name: Condition using both a fact and an event condition: all: - fact.meta.hosts == "localhost" - event.target_os == "windows" action: debug:
By using any, if any of the conditions are met, the condition is considered a match and the action triggers. As with the above example, this code is looking at multiple events, so the conditions are listed on separate lines.
name: Any condition can match condition: any: - event.target_os == "linux" - event.target_os == "windows" action: debug:
Note: in the above examples, the debug action would print the event information so that you can see this data displayed in Event-Driven Ansible.
When event data meets a rulebook’s conditions, Event-Driven Ansible triggers the specified action or actions.
Some common actions include:
- Run_playbook runs an existing Ansible Playbook that you’ve already designed to automate certain actions, like troubleshooting a server.
- Run_job_template runs a job template via the automation controller in Red Hat Ansible Automation Platform. Since you’re running the template within Ansible Automation Platform, you get the associated benefits like inventory management, user and access controls, and analytics about the completed action.
- Run_module runs an existing Ansible module, which executes a more specific, targeted action, for when you don’t want to run an entire playbook.
- Post_event allows you to post an event to a running ruleset. This is typically included after the run_playbook or run_job_template action, and provides the ability to feed information about the action’s result back into Event-Driven Ansible.
- Set_fact records specific data about an event or action so that it can be fed back into Event-Driven Ansible and used for other actions. Event data is fleeting, transient data—setting facts allows you to save specific information about events and make that data persistent.
- Debug is similar to the debug found in Ansible Playbooks. If no arguments are provided, it will print the matching event payload and any additional important information.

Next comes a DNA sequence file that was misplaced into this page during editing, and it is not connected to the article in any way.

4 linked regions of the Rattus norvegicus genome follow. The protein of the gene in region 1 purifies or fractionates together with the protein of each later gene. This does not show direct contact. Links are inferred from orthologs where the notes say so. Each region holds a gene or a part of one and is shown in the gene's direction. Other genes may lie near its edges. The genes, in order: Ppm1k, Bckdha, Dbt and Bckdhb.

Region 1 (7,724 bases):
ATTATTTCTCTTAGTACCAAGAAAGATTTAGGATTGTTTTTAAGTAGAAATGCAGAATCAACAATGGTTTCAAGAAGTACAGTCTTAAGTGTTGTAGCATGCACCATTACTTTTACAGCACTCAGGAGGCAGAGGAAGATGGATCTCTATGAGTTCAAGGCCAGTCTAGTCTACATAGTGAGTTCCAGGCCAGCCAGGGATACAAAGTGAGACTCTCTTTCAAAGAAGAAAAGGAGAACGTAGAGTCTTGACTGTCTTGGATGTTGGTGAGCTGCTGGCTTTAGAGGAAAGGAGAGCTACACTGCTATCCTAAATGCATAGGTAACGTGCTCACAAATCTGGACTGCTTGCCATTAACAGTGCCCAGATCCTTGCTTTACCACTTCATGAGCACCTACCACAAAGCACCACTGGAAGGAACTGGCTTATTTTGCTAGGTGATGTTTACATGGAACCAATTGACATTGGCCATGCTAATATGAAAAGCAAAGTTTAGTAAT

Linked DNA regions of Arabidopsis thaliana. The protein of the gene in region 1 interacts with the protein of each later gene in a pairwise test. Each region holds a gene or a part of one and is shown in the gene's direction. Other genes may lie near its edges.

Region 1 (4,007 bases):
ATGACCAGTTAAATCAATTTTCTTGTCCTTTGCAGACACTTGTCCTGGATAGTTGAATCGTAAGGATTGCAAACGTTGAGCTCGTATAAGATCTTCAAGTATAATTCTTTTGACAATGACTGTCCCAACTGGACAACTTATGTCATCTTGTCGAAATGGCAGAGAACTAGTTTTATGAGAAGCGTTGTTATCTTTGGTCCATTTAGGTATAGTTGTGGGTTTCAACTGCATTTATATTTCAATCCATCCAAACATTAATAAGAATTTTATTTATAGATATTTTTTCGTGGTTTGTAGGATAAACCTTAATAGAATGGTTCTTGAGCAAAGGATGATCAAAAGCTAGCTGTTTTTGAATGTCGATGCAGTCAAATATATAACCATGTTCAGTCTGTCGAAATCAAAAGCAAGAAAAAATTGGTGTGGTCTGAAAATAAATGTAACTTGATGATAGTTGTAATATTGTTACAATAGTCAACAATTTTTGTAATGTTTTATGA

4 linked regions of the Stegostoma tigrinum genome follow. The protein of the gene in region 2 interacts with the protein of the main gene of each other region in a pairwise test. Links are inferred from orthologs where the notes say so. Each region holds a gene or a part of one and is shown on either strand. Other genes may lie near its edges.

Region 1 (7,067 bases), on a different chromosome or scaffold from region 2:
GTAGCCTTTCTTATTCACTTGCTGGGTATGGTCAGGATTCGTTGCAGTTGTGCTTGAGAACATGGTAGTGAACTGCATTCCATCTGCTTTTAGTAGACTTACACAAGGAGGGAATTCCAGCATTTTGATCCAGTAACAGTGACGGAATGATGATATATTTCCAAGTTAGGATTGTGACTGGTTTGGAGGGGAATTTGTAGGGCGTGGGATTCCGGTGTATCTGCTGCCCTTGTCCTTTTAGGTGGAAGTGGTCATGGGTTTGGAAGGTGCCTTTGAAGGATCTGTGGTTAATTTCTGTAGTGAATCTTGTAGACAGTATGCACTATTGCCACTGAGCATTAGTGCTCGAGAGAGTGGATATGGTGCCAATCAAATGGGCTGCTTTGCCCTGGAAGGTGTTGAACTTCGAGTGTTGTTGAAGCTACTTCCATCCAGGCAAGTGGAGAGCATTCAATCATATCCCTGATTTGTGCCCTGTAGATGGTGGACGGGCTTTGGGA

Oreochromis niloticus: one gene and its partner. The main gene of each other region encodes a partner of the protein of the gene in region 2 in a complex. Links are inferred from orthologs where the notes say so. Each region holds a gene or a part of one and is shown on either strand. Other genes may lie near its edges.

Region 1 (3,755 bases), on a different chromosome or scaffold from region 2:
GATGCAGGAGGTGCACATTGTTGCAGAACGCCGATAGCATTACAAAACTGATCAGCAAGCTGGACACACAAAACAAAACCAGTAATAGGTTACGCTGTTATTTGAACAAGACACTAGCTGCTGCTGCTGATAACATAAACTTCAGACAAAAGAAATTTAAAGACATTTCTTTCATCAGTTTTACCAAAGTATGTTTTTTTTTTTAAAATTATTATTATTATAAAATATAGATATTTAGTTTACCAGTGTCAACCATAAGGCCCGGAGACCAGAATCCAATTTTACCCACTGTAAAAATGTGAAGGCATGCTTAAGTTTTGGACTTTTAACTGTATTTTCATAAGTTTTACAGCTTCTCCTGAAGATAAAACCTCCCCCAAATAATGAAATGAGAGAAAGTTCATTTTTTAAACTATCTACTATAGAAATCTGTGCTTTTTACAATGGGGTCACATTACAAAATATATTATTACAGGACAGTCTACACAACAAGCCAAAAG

This section includes a couple of simple examples of Ansible Rulebooks. It’s ok if some of the details don’t stick—these examples are meant to give you a basic idea of how sources, rules, and actions work together in the context of a complete rulebook.
This first example is dedicated to a fairly straightforward, single action. Following the below code, if there is an outage in the event source, Event-Driven Ansible will run a remediation playbook.
rules: - name: An automatic remediation rule condition: event.outage == true action: run_playbook: name: remediate_outage.yml
In the below example of a slightly more complicated rulebook, we define the event source as the Dynatrace certified source plugin. The rules define conditions which we are listening for—in this case, they specify some application and hardware utilization conditions.
--- - name: Listen for events on a webhook hosts: all sources: - dynatrace.eda.dt_esa_api: dt_api_host: "https://abc.live.dynatrace.com" dt_api_token: "asjfsjkfjfjh" delay: 60 Rules: - name: Problem payload Dynatrace for CPU issue condition: event.payload.problemTitle contains "CPU saturation" action: run_job_template: name: "Remediate CPU saturation issue" organization: "Default" - name: Problem payload Dynatrace for App Failure rate increase issue condition: event.payload.problemTitle contains "Failure rate increase" action: run_job_template: name: "Remediate Application issue" organization: "Default" - name: Update comments in Dynatrace condition: all: - event.status == "OPEN" action: run_playbook: name: dt-update-comments.yml
The event payload that we receive will be checked for the “CPU saturation” or “Failure rate increase” messages. If these messages are in the payload, Event-Driven Ansible will match these events to remediation playbooks or job templates to resolve the issue.